Radio has changed very little since AM broadcasts began around the turn of the 20th century. FM was introduced in the '30s, and stereo FM broadcasts began in '61. But both types of transmission are analog in nature and are thus prone to problems such as noise, multipath interference (intermittent cancellation caused by reflected radio waves arriving at the receiver at different times), and crosstalk with signals in adjacent frequency bands.
On October 10, 2002, the Federal Communications Commission (FCC) announced its approval of the largest overhaul of terrestrial radio broadcasting ever to occur. The underlying technology, developed by a company called iBiquity Digital (www.ibiquity.com), is called In-Band On-Channel (IBOC), which piggybacks digital data on top of conventional analog AM and FM transmissions. As a result, radio stations can send digital and analog signals simultaneously without changing their broadcast frequency, providing full backward compatibility with existing receivers while adding significant capabilities for new digital radios.
Both AM and FM broadcasts include sideband frequencies above and below the primary transmission frequency, and IBOC uses these sidebands to send digital data. In fact, the data is redundantly transmitted in the upper and lower sidebands to help ensure that it arrives at the receiver intact. Another safety measure in the FM domain is iBiquity's First Adjacent Canceller (FAC) technology, which cancels out strong adjacent FM channels that can wipe out the digital sidebands.
IBOC overcomes noise and multipath interference with a proprietary encoding scheme that is applied to the sidebands and used in conjunction with custom error-correction algorithms. The power in each redundant sideband is then combined within the receiver to maximize signal gain. Digital bandwidth is conserved by using a perceptual audio coder (PAC) to remove certain elements of the audio data based on psychoacoustic models, much like other audio coders, such as MP3.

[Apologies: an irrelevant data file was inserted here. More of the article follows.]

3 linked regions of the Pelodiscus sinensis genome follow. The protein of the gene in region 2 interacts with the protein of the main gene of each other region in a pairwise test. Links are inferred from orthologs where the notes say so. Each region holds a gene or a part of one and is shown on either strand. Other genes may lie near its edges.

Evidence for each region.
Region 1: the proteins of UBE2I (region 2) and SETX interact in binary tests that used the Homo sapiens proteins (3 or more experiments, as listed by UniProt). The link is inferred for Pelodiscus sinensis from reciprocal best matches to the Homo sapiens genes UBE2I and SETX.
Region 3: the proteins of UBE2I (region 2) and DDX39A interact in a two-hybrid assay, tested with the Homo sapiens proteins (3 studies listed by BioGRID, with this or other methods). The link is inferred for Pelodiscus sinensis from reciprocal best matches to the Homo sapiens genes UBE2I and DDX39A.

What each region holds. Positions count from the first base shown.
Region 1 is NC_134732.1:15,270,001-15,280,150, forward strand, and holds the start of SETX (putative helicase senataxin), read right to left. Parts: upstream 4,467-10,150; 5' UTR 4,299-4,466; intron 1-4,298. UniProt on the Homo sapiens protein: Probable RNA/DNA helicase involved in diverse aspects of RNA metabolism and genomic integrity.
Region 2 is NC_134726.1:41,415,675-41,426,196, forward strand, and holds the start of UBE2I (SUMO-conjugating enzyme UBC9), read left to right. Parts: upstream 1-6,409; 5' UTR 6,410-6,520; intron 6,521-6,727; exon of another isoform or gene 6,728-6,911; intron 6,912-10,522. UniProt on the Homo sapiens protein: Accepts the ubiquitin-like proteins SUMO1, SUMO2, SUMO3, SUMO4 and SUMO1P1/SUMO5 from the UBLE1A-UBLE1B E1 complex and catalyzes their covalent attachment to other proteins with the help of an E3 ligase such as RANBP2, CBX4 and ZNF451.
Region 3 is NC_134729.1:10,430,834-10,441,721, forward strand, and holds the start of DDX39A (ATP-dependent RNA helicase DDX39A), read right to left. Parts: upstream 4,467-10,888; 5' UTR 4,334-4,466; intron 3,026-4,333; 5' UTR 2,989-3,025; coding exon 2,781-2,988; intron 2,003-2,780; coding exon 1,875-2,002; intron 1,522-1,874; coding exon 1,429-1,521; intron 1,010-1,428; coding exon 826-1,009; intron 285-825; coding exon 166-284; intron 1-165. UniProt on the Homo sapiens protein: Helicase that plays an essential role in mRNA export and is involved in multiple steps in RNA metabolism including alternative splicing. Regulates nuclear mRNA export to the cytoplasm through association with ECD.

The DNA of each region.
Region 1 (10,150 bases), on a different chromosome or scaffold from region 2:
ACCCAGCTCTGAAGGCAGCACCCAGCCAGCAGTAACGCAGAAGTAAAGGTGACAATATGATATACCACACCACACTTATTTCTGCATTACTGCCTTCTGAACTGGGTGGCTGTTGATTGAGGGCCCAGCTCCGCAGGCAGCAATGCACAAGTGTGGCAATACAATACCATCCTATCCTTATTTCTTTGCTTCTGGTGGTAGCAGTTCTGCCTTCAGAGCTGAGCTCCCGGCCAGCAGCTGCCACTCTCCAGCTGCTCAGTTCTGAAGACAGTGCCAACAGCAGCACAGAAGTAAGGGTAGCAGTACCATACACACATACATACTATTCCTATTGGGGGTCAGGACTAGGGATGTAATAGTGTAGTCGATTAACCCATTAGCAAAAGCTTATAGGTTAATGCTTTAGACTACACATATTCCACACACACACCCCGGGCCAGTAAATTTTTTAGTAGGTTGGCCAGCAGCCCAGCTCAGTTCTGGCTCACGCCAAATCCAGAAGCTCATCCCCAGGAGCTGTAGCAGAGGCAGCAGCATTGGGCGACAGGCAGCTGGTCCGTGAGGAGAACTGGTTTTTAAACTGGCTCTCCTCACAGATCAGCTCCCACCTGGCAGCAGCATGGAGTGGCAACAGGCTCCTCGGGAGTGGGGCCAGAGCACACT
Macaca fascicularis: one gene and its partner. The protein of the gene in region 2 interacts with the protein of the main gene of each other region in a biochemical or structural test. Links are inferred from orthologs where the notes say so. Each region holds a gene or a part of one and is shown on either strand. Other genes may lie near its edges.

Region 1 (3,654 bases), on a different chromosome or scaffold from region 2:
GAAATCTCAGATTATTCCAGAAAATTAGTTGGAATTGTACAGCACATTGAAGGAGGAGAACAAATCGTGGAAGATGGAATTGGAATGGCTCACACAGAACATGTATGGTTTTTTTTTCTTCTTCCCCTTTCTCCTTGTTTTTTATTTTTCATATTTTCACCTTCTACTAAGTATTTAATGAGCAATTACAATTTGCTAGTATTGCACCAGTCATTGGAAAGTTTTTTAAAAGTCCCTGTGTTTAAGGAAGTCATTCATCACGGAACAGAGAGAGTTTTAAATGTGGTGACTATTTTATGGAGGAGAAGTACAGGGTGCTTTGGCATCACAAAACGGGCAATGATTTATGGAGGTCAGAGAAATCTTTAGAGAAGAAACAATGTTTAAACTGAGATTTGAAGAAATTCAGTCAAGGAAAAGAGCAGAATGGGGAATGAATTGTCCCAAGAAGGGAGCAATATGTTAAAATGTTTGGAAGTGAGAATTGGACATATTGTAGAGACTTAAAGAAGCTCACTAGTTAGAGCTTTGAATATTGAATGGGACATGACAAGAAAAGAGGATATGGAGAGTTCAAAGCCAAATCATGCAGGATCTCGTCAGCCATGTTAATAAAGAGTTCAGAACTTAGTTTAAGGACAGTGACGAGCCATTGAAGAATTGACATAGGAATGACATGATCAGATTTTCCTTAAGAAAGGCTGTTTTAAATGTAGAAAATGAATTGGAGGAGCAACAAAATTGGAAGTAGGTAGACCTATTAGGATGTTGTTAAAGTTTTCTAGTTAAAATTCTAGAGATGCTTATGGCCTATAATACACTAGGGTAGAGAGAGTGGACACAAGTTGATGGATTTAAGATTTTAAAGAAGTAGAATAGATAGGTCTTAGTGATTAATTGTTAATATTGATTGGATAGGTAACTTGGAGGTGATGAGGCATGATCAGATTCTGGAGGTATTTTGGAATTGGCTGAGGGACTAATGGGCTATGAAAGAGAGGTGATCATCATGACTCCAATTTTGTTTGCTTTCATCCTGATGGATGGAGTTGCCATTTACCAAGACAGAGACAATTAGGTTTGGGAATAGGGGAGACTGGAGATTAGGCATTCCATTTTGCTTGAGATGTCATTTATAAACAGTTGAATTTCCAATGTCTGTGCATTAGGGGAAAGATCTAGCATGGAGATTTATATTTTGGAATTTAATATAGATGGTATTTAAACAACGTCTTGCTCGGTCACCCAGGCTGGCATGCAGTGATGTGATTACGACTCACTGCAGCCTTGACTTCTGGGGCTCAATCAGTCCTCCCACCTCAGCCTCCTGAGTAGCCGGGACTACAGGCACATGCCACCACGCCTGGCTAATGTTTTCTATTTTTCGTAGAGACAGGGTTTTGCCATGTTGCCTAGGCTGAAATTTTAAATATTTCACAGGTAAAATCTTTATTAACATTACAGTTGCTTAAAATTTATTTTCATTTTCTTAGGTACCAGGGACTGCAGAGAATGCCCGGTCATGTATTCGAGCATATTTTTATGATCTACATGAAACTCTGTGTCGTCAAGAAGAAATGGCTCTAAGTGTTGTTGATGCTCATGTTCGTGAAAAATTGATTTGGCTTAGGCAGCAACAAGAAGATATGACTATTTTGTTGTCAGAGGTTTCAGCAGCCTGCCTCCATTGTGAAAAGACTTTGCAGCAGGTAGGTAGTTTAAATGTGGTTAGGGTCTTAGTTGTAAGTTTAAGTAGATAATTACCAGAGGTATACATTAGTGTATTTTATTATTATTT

All digital-transmission systems face a trade-off between signal robustness and the time it takes for a receiver to acquire the signal. This trade-off is determined by a portion of the control software called an interleaver, which scrambles the timing of the encoded data, redistributing transmission errors to increase the fault tolerance of the system. Short interleavers use small data packets and allow rapid acquisition, but the signal is prone to dropouts. Conversely, long interleavers use large data packets to provide more robust signals, but they take longer to acquire the signal.
IBOC solves this dilemma by first tuning in the analog signal and then crossfading to the digital signal once it has been acquired by a long interleaver, which ensures robust reception. At the boundary of the station's coverage area, the receiver crossfades back to analog as needed to prevent abrupt digital dropouts.
The new capabilities offered by IBOC include the Main Program Service (MPS), which preserves the primary programming in analog and digital forms and adds other data related to the program, such as artist name and song title. Other new elements include Personal Data Service (PDS), which lets users specify the types of on-demand data they wish to receive; Station Identification Service (SIS); and Auxiliary Application Service (AAS), which allows virtually any type of application to be added in the future. Text information is displayed on the radio's front panel.
Under the commercial name HD Radio, IBOC will soon be available in car radios from Kenwood, Delphi, and others, using chipsets from Texas Instruments that can be retrofitted into existing radio architectures. This technology could change forever the way that your music is broadcast to millions of fans, so watch for its introduction in 2003.